Unsure of what the time is, or when the little girl's class starts, I swerve the car in this and that direction as I can't remember what street her dance school is on. We arrive, I grab her leotard, ballet shoes, and tights, unbuckle the kiddos, and rush inside. I find an empty chair, undress, dress, undress again (forgot the tights), and re-dress the girl in her first dance outfit. I sit with her on my lap and Andrew on the side doing headstands or some other acrobatic feat (especially because his chubby legs) and look around. My face, I'm sure, carries the burden of a frustrated day: of endless exhaustion, pain, fear, depression, anxiety, and every other negative emotion I have felt over the past 8 hours. The lady across the way smiles at me, holding her darling grandchild in her lap.
I feel Emily's excitement as she looks around. Soon her teacher comes out to bring the students in. Emily's nervousness overtakes her enthusiasm, and she holds one of my hands while my other arm is tightly wrapped on her wiggly brother who "wanna dance!" with his sister.
The music starts. She watches. Her bubbly self more reserved around her peers. Her face is curious. She eagerly waits to participate while also choosing to watch the other girls dance.
I stare. I am in awe of her beauty. The ensemble perfectly brings out her pink cheeks and light blue eyes. Her curly strawberry blonde hair attracts the light and her innocence hangs above her like a halo. I watch as her teacher grabs her hand and encourages her to move. She smiles. I know that deep down she is moving. I also know that, despite her reservation, she is having the time of her life. Every now and then, I see as she looks around for me. Briefly locking eyes, I smile and she turns back to the teacher.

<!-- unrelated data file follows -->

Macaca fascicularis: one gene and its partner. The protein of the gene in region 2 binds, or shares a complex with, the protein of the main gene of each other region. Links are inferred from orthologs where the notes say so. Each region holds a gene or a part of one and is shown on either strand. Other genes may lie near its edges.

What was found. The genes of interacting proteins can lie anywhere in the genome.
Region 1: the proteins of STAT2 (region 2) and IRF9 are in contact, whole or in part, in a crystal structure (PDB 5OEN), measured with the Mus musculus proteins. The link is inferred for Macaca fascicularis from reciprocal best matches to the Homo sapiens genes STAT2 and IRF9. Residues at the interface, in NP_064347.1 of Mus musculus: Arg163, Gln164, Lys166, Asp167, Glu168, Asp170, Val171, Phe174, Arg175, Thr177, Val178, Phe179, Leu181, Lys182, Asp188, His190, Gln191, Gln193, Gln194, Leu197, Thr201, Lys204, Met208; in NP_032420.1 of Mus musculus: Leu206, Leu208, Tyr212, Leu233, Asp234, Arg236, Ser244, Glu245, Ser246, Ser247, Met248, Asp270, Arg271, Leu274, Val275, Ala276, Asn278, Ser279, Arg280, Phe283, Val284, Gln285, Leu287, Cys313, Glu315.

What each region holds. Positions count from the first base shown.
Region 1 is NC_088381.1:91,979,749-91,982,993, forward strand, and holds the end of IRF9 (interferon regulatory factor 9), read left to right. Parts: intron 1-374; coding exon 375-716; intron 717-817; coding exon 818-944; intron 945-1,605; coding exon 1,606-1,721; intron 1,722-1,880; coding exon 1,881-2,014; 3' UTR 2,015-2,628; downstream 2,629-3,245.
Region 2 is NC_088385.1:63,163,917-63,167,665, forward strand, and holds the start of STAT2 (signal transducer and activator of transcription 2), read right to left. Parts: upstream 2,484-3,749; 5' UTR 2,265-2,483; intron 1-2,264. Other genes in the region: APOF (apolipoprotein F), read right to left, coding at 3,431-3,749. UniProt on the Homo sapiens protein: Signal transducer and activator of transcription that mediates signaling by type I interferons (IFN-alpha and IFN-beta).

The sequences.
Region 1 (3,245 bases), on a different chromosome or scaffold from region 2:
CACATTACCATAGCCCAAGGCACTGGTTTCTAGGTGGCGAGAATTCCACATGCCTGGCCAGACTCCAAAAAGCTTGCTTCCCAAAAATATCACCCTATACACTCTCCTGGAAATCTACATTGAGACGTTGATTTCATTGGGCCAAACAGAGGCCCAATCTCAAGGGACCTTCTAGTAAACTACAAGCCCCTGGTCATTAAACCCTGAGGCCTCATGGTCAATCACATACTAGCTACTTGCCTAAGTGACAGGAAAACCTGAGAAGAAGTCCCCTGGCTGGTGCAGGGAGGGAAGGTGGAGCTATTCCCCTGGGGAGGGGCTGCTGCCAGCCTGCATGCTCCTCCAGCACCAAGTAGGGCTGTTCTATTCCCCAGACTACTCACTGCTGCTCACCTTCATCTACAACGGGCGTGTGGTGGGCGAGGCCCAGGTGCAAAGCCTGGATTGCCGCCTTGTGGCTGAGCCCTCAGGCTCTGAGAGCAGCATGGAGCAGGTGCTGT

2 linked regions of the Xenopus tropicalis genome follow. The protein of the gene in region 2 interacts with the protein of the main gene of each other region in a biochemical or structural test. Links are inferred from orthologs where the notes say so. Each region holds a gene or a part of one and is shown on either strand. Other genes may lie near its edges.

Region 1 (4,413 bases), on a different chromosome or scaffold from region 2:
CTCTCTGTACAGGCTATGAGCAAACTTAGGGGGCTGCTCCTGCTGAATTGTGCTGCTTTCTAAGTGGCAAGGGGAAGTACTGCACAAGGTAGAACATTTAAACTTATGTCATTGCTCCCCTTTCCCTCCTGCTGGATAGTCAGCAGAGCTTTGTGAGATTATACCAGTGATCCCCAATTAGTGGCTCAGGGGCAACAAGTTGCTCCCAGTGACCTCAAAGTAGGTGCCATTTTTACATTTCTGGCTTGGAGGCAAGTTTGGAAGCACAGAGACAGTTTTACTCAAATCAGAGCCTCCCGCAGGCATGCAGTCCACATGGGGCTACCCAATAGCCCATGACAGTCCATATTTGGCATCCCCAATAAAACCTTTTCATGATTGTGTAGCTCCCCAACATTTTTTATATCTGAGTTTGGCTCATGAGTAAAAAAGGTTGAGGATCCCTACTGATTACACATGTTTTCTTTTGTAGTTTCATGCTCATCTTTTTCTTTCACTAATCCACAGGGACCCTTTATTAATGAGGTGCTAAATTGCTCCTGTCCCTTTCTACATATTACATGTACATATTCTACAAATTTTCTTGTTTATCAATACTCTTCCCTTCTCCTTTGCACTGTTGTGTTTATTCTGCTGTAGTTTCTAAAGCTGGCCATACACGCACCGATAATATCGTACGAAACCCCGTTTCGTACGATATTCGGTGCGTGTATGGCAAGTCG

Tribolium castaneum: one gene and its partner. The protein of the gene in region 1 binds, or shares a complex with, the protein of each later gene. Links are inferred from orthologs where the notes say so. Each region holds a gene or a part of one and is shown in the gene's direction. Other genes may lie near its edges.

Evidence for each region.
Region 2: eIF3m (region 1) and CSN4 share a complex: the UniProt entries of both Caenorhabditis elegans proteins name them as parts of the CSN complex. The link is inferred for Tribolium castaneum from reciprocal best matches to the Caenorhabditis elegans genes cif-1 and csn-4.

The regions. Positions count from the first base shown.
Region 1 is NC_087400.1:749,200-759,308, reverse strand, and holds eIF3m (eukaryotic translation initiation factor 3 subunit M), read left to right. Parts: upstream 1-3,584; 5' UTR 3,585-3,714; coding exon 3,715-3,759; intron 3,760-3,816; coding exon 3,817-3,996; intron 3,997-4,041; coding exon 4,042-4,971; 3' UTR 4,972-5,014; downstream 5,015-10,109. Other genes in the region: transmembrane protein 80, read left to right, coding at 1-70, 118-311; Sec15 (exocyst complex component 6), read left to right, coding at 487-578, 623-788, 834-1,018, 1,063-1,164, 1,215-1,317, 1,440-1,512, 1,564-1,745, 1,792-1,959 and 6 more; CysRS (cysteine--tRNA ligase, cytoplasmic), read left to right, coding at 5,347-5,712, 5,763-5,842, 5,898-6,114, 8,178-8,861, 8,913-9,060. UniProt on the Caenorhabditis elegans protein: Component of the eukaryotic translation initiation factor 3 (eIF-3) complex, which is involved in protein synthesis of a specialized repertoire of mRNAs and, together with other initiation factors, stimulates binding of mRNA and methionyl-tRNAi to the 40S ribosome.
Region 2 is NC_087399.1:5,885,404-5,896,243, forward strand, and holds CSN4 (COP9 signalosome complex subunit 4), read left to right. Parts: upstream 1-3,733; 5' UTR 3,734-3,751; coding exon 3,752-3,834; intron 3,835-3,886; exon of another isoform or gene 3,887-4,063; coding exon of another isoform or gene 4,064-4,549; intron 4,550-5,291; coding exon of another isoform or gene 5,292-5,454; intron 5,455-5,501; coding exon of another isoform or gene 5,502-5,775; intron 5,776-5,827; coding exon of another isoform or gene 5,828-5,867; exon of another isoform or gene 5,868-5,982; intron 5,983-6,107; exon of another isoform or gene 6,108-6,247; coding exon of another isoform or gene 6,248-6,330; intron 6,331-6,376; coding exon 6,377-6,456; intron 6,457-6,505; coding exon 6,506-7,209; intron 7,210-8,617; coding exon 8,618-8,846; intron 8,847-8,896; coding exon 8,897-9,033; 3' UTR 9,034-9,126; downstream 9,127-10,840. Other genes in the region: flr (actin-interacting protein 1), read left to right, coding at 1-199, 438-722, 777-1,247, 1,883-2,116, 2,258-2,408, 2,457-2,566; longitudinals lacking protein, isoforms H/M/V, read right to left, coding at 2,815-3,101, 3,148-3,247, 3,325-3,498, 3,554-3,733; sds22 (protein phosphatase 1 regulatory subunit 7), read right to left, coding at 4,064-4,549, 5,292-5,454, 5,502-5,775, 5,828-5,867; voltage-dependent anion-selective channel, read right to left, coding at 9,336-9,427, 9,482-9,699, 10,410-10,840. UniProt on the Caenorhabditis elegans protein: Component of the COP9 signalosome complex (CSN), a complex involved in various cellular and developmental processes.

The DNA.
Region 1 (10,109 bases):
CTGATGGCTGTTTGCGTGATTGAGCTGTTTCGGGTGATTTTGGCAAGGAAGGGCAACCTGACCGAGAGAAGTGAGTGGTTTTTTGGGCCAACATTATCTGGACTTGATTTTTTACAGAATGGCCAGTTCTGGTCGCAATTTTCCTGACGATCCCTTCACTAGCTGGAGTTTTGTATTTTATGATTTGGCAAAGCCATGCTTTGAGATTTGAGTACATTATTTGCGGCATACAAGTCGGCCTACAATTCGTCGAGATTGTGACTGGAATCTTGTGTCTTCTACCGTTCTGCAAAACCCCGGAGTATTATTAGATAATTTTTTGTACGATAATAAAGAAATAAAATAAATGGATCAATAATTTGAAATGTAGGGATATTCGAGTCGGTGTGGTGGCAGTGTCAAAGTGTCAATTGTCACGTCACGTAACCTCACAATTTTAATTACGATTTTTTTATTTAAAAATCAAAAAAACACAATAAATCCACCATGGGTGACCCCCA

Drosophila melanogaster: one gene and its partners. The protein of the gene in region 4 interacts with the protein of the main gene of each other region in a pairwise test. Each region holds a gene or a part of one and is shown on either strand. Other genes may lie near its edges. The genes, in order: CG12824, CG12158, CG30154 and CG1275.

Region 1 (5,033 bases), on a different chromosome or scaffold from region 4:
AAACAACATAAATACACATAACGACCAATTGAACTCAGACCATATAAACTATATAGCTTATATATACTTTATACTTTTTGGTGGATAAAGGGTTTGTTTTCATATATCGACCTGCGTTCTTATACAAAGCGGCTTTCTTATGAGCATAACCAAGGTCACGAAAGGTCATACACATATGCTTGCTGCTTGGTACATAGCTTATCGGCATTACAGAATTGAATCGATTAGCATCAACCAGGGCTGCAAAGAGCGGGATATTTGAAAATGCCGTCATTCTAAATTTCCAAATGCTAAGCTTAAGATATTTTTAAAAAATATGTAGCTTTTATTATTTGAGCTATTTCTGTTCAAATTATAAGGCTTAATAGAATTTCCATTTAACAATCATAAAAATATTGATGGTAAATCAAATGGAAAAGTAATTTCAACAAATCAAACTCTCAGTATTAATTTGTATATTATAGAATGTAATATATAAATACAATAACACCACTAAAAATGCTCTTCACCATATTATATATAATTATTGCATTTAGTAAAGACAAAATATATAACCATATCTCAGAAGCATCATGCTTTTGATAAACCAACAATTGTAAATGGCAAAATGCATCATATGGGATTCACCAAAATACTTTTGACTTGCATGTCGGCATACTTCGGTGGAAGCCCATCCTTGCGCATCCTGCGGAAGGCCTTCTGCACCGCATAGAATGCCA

The class ends. She races to my legs, imploring for me to pick her up and squeeze her tight. Which I do. With gladness, she thanks the teacher, laughs with her brother, and holds my hand as we walk outside.
"We have fun together in dance school," she tells me.
And I realize that this girl is the best parts of me. I also know that I want to be like her when I finally grow up. I will if I listen, watch, and allow her sweet grace and spirit to smooth down my rough edges.
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—-This week’s supportive parenting theme is saying sorry. How do you say sorry? How do your kids say sorry? Funny stories about apologizing? Let’s hear it.—-